Reviews Royal Headache Self Titled

Royal Headache

Self Titled

Royal Headache has been gathering some hype lately. Their self-titled record is a twelve track piece of high energy garage-punk, blazing past in twenty-six minutes. It’s clean; it’s crisp; yet, it’s also got a driving rhythm section and more than its share of aggression. While the genredrop isn’t necessarily difficult based on their sound, it feels unfair to pigeonhole them, as the album is peppered with influences ranging from Motown R&B to ’77 punk with it all culminating in a pop song—just played super fast and with boundless passion.

The mix here really focuses on vocals and drums, and the one-two punch they deliver is as hyper as a shaken can of Jolt Cola. Singer Shogun’s vocal style drives the record with a tuneful R&B ear and actually singing, not shouting or chanting like most aggressive rock, but it’s the energetic guitar and rhythm section that keep the insanity flowing. In “Psychotic Episode” it sounds as though the band is going crazy, meanwhile Shogun is at his microphone belting calmly away in his own world. There’s a restless energy that leaves your foot tapping, even long after the record has ceased play. When it is still going round, however, it’s almost surprising how different it suddenly feels for two-and-a-half minutes on “Two Kinds of Love” and “Wilson Street,” two instrumental tracks inserted to calm the storm as though both listener and musicians alike need to take a little breather.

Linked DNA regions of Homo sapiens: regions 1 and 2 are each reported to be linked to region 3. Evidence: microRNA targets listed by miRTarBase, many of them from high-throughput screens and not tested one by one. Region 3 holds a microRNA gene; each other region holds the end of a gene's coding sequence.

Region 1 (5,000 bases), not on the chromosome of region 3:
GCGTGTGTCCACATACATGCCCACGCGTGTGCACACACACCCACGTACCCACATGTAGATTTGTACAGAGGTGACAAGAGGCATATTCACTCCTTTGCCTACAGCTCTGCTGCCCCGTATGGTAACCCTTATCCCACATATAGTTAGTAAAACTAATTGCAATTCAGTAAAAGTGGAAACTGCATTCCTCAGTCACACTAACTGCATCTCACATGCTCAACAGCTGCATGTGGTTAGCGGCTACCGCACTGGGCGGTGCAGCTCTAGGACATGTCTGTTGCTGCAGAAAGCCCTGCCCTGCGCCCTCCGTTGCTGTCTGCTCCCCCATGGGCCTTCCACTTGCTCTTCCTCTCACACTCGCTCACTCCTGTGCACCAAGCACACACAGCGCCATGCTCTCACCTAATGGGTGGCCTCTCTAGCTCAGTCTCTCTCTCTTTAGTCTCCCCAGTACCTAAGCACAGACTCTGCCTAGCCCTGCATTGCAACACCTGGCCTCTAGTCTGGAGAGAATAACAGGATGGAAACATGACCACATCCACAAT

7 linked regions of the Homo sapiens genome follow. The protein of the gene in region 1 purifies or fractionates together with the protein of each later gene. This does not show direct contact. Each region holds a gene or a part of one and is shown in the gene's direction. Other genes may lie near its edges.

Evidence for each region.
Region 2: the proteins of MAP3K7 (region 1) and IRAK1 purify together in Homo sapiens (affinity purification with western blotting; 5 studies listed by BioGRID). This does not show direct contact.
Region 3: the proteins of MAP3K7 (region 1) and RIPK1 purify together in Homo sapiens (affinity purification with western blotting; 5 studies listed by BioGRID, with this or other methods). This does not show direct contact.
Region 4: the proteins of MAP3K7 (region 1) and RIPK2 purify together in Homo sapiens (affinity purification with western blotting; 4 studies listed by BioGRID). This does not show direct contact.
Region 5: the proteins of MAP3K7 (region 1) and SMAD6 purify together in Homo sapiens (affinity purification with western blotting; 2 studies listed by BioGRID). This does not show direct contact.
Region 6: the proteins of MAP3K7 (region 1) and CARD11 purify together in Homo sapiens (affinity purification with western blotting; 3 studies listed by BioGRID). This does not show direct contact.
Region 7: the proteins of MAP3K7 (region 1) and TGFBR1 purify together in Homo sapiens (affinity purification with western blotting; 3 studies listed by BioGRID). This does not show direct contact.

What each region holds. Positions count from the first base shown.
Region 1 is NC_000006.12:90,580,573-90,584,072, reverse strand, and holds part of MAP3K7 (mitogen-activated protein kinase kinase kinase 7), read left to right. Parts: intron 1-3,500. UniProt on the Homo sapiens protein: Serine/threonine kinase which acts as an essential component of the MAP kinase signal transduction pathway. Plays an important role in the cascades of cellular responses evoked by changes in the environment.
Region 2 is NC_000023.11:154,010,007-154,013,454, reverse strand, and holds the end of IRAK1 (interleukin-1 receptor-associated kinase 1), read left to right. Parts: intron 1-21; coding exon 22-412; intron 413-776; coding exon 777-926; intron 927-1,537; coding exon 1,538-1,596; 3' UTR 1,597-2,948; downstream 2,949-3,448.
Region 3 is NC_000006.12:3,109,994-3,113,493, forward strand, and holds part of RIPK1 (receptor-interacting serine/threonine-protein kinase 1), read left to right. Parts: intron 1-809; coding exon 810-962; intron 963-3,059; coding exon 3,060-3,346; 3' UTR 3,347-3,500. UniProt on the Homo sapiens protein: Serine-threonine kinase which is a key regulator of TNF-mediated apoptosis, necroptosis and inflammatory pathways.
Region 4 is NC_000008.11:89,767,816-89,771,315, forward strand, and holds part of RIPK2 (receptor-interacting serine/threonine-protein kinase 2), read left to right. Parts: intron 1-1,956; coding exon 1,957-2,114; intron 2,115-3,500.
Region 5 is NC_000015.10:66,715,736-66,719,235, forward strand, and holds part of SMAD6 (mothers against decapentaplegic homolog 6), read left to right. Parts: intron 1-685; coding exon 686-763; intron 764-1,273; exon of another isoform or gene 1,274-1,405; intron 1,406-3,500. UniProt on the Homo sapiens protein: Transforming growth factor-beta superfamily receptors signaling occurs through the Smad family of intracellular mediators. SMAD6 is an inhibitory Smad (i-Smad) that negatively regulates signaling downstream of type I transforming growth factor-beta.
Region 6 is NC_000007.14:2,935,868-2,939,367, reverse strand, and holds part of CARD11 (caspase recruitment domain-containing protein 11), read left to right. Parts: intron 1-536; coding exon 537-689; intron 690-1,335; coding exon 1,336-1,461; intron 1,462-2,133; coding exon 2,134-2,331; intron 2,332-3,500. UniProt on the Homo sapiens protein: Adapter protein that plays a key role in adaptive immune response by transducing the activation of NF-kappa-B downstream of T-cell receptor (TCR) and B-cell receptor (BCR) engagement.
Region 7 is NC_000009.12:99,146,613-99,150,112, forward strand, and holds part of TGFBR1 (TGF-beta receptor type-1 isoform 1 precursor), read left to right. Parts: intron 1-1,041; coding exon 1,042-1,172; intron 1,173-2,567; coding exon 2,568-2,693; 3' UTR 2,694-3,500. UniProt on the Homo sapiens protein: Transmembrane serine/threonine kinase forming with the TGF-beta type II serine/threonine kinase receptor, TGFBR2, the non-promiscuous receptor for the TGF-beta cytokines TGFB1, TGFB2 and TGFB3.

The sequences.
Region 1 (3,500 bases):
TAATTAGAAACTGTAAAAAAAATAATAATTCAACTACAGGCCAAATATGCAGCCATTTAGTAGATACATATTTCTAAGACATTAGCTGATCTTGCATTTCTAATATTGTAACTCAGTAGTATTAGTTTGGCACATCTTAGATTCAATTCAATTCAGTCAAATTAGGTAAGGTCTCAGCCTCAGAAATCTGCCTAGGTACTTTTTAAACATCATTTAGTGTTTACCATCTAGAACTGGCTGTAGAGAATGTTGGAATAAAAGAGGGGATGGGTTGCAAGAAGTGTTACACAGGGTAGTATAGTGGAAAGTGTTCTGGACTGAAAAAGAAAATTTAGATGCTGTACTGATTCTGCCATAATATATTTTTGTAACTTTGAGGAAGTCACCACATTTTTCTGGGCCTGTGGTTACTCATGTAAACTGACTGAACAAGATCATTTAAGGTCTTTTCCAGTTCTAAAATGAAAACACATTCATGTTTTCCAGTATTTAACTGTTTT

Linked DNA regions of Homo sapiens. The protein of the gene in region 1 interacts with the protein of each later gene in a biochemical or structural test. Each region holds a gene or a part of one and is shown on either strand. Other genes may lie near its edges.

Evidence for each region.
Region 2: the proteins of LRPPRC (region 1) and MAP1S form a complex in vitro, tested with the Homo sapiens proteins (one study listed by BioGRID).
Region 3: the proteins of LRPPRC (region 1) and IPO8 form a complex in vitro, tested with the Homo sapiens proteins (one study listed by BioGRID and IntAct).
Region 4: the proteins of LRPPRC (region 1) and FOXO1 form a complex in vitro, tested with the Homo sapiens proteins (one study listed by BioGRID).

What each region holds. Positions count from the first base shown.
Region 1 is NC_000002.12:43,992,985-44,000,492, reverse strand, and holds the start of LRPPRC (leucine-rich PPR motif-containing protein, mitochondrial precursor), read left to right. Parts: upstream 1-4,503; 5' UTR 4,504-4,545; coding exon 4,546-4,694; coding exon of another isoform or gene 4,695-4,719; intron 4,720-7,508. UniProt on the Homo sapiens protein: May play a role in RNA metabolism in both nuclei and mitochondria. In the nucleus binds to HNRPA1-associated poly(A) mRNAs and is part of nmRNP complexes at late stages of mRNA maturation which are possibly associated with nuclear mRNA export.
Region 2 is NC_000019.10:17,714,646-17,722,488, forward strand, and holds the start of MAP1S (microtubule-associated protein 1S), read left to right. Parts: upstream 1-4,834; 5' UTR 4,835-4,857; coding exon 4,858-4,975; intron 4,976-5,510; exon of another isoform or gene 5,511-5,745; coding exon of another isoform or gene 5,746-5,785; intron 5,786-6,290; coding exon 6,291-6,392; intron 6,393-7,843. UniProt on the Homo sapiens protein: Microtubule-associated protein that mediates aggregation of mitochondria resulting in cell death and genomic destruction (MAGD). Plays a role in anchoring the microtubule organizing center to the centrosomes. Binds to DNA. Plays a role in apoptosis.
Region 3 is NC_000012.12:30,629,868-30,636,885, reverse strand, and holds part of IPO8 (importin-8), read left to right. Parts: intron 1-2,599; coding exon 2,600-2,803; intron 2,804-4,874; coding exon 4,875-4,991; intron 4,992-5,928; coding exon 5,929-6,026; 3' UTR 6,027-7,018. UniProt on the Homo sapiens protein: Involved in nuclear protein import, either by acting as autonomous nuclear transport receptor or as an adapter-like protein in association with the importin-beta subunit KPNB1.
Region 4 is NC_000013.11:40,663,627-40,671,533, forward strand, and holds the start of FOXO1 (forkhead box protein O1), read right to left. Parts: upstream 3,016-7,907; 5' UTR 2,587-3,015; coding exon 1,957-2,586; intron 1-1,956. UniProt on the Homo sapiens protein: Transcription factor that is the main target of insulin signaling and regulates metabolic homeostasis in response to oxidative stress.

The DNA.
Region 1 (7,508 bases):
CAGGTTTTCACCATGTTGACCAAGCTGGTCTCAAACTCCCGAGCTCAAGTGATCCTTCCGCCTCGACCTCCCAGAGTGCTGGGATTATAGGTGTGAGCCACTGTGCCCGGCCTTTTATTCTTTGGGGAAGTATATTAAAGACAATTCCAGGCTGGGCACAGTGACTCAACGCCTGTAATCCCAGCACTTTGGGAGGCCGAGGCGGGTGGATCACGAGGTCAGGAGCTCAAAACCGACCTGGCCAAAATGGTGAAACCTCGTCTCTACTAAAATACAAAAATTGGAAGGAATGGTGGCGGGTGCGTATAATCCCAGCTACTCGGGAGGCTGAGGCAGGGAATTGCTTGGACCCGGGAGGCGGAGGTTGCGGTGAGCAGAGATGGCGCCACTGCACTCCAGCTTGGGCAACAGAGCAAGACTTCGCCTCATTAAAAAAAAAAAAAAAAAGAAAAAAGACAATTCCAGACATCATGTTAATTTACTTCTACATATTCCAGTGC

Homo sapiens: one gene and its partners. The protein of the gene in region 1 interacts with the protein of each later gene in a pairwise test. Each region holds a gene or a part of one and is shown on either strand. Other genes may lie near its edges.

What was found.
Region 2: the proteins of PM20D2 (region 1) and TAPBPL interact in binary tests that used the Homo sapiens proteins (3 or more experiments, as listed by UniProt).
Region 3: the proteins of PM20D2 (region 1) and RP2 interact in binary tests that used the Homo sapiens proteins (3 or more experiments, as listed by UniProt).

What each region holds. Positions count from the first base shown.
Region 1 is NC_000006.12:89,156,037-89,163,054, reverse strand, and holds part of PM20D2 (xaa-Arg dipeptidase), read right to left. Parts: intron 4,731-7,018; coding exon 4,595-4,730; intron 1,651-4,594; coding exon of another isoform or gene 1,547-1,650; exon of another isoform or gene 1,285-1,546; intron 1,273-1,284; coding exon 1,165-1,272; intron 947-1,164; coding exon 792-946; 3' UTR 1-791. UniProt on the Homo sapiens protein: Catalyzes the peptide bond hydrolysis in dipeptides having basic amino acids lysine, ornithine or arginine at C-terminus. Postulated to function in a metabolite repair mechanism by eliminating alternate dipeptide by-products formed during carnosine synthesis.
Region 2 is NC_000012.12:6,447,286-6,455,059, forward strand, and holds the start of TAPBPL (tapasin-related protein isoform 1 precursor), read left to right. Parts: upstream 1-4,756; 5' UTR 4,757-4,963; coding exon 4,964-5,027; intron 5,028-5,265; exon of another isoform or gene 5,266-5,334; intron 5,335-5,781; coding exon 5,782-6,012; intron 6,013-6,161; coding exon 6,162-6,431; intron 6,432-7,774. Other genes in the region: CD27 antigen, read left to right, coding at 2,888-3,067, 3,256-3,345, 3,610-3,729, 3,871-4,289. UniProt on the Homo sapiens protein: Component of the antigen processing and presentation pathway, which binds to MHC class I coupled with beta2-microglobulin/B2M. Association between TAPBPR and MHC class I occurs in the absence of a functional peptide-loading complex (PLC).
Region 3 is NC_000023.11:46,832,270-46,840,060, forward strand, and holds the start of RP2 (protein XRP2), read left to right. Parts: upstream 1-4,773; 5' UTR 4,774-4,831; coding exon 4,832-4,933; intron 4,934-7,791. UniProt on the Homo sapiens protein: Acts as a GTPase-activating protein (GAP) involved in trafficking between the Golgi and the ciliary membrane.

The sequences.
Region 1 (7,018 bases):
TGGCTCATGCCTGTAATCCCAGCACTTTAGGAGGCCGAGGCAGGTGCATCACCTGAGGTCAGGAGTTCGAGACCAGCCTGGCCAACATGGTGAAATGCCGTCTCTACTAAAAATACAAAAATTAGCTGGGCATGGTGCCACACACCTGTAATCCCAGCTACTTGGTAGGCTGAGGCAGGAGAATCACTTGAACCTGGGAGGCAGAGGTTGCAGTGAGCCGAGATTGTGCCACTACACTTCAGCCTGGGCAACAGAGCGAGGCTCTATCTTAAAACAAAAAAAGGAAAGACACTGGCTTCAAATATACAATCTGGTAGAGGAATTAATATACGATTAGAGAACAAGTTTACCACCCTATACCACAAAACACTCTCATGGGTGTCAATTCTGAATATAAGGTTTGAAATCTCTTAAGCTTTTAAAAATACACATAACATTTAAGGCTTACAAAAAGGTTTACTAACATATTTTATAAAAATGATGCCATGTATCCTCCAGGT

The highlights come when Shogun’s vocals slow down a touch, which helps to bring the guitars into focus. “Honey Joy” is a straight-up garage number with a strong melody and a relaxed feel. “Down the Lane” has a 1960s Britpop vibe to it and “Surprise” uses a mid-tempo with some variance. Meanwhile, the faster songs, such as “Pity,” play a sped-up tempo more reflective of contemporary garage-punk like The Marked Men. While the faster songs are all solid, it’s when the tempo fluctuates that individual tracks stand out. With such a hectic, relentless feel to the record, it can often come across as homogenous. Regardless, Royal Headache is a positive listen and I can see it making its way onto mixtapes where the songs can speak for themselves in a more isolated setting. I’m definitely curious to see how the band develops with future releases.

7.0 / 10Loren
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7.0 / 10

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